[DB-SIG] In praise of pyformat
mwm-keyword-dbsig.588a7d at mired.org
Sat Aug 11 10:25:17 CEST 2007
On Fri, 10 Aug 2007 20:24:17 -0400 Carsten Haese <carsten at uniqsys.com> wrote:
> On Fri, 2007-08-10 at 16:11 -0400, Mike Meyer wrote:
> > 2) You have to use '%%' to get a real '%' into the query.
> > As for #2, yes, you have to use '%%' to insert a single '%'. How do
> > the other paramstyles deal with wanting to get their significant
> > character into the query? From reading the last few months of
> > archives, it seems that they don't.
> Actually, they do (or at least they should, and InformixDB certainly
> does). SQL already has a standard way of treating parameter markers as
> literals: Apostrophes. A question mark is a literal question mark if and
> only if it occurs inside apostrophes. Otherwise, it's a parameter
> marker. The same principle is true for colon-identifier tokens.
Well, InformixDB has a way that works. I can think of at least two
other databases that it won't work for - or at least, will have
surprising consequences for users. That's not the same thing as the
paramstyle having a way.
> > If the goal is to be able to
> > write code that will port between db modules - or even databases -
> > without modification, then having a defined way to deal with this
> > issue is clearly better than punting to the module authors. After all,
> > it's the latter that created the current situation.
> As I said, there is a defined way: Don't treat things that look like
> parameter markers as parameter markers if they appear inside
> apostrophes. This may require a simple parser in the API module, but I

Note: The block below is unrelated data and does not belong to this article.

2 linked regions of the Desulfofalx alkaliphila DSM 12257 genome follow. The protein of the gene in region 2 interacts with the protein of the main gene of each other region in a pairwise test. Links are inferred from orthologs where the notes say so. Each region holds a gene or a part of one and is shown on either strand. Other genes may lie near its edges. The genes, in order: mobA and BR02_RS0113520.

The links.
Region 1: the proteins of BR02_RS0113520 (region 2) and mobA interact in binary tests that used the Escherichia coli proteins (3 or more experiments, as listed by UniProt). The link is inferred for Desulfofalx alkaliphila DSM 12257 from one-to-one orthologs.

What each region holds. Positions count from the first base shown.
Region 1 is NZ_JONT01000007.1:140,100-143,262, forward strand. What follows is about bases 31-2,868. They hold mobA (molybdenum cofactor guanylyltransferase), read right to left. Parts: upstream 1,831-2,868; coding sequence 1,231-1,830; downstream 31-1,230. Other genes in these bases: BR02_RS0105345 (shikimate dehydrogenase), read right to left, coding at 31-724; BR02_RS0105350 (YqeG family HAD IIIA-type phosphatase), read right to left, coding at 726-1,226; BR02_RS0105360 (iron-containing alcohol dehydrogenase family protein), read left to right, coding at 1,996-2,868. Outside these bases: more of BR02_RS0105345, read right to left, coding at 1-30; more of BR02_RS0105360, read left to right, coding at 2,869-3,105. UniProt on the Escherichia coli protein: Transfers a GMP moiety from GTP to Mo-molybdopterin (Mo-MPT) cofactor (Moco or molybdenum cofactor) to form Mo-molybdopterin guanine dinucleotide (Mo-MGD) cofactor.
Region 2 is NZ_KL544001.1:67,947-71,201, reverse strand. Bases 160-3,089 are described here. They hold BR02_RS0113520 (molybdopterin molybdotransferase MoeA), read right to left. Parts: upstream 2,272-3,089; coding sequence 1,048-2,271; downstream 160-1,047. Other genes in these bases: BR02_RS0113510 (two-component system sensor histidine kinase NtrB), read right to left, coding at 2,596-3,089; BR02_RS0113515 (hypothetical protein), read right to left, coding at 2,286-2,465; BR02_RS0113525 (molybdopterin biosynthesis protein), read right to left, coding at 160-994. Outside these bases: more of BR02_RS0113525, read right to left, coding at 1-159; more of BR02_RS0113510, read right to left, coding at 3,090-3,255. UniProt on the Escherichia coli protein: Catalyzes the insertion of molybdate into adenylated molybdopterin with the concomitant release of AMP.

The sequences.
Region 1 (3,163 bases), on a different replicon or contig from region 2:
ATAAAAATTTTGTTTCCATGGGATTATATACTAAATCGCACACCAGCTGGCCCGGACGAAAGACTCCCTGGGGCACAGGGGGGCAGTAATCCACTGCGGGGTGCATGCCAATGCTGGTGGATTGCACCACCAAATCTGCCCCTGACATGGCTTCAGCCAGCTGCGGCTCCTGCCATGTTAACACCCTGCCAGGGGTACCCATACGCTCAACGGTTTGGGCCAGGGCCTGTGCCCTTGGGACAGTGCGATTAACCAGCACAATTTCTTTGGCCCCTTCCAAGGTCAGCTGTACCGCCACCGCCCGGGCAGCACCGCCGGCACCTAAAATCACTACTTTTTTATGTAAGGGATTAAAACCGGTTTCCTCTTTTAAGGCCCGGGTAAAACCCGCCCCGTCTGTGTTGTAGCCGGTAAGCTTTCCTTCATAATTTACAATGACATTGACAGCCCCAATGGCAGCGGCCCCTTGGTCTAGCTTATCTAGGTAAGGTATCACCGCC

> prefer placing a burden on a dozen API module authors over placing a
> burden on thousands of application developers.
Well, that's a way. The problem is, it's not defined in the PEP. Other
modules don't do that (since pysqlite is bundled these days, it's easy
to verify that indeed, it doesn't behave this way).
I do agree that the module authors ought to have to deal with this
rather than the users. But letting each module author do it however
they feel is best only helps users who are writing for a specific
module; users trying to write code that's portable between modules
and/or databases are better served by a specification that applies to
all modules, even if it adds the burden of flagging significant
characters as literal.
If a new version of the PEP is going to require supporting a parameter
style - which I believe is a good thing - it should be one that's at
least as explicit as the most explicit of the current parameter
styles. Which means the PEP needs to lay out the rules for when the
parameters are recognized as such and when they aren't.
Mike Meyer <mwm at mired.org> http://www.mired.org/consulting.html
Independent Network/Unix/Perforce consultant, email for more information.
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